St Barnabas: the apostle
you’d share a beer with

St Barnabas: the apostle you’d share a beer with

Today is the feast of St Barnabas, who sounds like an especially likeable fellow.

It is sometimes said that to live with a saint, one must be a saint. That’s testament to the fact that saints are typically strong-willed. I imagine it would be very hard to live with a Saint Paul, or a Saint Jerome, or a Padre Pio. But there are other saints who were by all accounts delightful company: St Thomas More, St Thérèse (after she’d grown up), St Josemaría.

I think St Barnabas belongs in the latter company. He first attracted attention among the early Christians for a remarkable act of generosity. He sold a field which belonged to him, and laid the money at the apostles’ feet. (Acts 4:37)

Later, it was Barnabas who welcome the newly-converted Paul to Jerusalem. The apostles were understandably wary of their erstwhile enemy. Saul was one of the Church’s most vicious persecutors. He was no mere bystander at the stoning of Stephen. The executioners had places their garments at Saul’s feet, indicating he had presided over Stephen’s judicial murder. (Acts 7:58) But now, having heard of Paul’s conversion, Barnabas intercedes, dispels the apostles’ suspicions, and facilitates Paul’s reception.

In today’s First Reading, St Luke describes him as “a good man, filled with the Holy Spirit and with faith.” (Acts 11:24) Through his efforts in Antioch, “a large number of people were won over to the Lord.” It sounds like Barnabas’ apostolate in Antioch was fruitful, but that didn’t stop him travelling to Tarsus and requesting Paul’s help. Barnabas was not only generous and good-natured, but also humble.

For several years, Barnabas and Paul worked as a remarkably successful duo, until a disagreement over Mark (Barnabas’ cousin) came between them:

Barnabas wanted to take John, also called Mark, with them, but Paul did not think it wise to take him, because he had deserted them in Pamphylia and had not continued with them in the work. Barnabas and Paul had such a sharp disagreement that they parted company. Barnabas took Mark and sailed for Cyprus, but Paul chose Silas and left, commended by the believers to the grace of the Lord. He went through Syria and Cilicia, strengthening the churches. (Acts 15:37-41)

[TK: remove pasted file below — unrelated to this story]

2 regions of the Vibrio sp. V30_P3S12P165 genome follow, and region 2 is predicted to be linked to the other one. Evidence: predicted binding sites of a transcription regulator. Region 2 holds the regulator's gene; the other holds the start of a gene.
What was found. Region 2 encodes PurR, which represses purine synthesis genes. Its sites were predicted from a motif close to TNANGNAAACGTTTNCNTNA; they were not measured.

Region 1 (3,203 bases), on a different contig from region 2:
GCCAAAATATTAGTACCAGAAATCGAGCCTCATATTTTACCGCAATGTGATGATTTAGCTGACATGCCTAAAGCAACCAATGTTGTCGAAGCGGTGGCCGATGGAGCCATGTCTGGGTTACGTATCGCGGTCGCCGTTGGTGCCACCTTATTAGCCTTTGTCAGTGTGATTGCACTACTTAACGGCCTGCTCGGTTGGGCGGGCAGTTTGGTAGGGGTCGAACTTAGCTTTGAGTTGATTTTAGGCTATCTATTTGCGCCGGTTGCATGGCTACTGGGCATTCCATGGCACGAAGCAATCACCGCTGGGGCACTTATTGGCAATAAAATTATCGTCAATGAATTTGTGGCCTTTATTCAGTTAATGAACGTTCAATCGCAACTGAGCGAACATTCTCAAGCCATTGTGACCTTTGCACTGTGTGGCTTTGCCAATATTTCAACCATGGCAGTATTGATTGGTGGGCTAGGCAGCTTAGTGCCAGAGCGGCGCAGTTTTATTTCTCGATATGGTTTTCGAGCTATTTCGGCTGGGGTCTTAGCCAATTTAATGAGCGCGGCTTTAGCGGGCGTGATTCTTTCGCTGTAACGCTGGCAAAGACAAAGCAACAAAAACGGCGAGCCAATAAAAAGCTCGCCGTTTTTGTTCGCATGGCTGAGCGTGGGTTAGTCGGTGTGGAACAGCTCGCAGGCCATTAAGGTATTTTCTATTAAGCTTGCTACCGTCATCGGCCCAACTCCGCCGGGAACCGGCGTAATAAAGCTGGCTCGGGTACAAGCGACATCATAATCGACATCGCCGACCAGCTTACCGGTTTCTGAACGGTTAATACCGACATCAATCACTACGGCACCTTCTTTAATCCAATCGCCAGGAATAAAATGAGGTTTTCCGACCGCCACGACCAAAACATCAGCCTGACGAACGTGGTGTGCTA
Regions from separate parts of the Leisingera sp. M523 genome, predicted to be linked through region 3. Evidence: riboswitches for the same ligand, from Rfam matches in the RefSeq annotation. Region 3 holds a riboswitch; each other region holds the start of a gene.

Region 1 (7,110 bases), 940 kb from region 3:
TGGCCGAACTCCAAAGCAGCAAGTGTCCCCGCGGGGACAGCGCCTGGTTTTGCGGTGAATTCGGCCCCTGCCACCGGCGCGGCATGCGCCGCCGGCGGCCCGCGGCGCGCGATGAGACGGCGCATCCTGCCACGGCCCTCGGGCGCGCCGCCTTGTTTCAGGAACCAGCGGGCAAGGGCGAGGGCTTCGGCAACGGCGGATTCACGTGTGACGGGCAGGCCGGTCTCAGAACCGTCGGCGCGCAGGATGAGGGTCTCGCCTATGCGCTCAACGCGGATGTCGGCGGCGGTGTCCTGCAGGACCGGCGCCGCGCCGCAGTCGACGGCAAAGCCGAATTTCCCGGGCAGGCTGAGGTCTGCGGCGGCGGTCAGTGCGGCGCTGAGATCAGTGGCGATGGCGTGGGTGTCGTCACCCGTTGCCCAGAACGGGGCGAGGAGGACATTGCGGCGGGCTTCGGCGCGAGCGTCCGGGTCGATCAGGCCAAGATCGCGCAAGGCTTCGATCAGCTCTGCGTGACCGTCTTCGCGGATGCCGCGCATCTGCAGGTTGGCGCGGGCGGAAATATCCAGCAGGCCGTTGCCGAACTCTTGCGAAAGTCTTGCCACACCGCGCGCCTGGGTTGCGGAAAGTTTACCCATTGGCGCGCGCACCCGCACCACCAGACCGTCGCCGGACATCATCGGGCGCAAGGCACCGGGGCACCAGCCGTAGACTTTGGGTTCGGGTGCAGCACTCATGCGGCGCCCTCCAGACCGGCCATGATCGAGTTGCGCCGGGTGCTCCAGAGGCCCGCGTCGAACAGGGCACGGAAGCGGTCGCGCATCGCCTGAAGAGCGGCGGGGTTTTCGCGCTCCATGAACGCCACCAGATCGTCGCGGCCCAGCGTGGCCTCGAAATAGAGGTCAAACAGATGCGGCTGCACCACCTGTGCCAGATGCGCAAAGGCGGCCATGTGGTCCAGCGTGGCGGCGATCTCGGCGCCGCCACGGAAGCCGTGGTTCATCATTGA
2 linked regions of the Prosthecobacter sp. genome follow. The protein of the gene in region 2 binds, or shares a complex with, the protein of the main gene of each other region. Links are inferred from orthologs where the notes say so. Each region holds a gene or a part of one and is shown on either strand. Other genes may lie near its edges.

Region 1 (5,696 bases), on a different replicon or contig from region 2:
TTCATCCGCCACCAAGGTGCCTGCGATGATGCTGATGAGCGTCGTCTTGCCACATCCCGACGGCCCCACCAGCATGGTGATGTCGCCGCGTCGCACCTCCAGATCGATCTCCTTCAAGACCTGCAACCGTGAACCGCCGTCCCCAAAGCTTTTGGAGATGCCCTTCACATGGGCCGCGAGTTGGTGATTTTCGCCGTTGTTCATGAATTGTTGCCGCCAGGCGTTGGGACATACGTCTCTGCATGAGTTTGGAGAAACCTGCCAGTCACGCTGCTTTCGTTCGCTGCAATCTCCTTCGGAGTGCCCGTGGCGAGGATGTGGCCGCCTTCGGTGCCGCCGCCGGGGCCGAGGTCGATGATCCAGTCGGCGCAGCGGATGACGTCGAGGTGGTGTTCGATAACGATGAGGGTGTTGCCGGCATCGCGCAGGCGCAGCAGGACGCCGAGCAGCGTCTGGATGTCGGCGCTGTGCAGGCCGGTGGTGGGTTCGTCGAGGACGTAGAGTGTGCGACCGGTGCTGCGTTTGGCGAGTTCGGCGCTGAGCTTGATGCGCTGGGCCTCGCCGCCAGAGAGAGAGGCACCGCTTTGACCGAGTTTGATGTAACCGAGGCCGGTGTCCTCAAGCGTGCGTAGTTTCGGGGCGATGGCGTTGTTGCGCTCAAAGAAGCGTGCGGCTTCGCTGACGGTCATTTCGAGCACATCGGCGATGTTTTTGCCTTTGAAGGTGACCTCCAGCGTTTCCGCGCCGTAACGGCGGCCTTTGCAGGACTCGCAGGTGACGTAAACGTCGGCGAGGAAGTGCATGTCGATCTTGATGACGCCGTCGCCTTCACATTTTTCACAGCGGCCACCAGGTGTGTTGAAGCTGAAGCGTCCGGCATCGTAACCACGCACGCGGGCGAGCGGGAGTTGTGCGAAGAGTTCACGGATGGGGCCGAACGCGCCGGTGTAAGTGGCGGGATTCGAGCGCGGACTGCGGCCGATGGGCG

I don’t pretend to be an expert, but it’s easy to imagine that Paul was unyielding and stood on principle, while Barnabas was compassionate and forgiving — perhaps to a fault. In the words of St Jerome (who was himself the stern type!):

Paul sterner, Barnabas kinder, each holds on to his point of view. The argument shows human weakness at work. (Dialogus adversus pelagianos 2, 17.)

St John Chrysostom adopts a more supernatural outlook:

The gifts of the two men differ, and clearly this difference itself is a gift . . . if they go different ways, in order to teach and convert people, there is nothing wrong about that . . . If only all our divisions were motivated by zeal for preaching! (Homily on Acts, 34.)

In any event, Paul and Barnabas were not estranged forever. Paul always wrote of Barnabas in glowing terms, and he himself later worked with Mark. According to tradition, Barnabas was stoned in 61 by his Cyprian compatriots. Mark was present and dutifully buried him.

I think Barnabas is a good model. It sounds like he was naturally likeable, he was inclined to give people the benefit of the doubt, and he was quick to forgive. His real name was Joseph, but he was nicknamed Barnabas: “Son of Encouragement.” His apostolate was fruitful, and yet he is eclipsed, really, by Paul and Mark, both of whom were indebted to him.

Quite frankly, St Barnabas reminds me of our Lady — at least as I imagine her. Compassionate. Loyal. Approachable. Eager to work in the background.

St Barnabas, pray for us.

1 Comment

  1. Joel
    Jun 11, 2013

    Nice post dude.

    Encouragement is something we don’t do much of in the Church. Constantly correcting, offering unsolicited advice, often moralising, forever looking at how much more the glass could be filled up.

    I was talking to young fella from Milan on the weekend who told me of his parish priest back home. Constantly lamenting during his sermons about the loss of faith in the world and the ageing congregations etc., never stopping to pump up the tyres of those before him in the pews.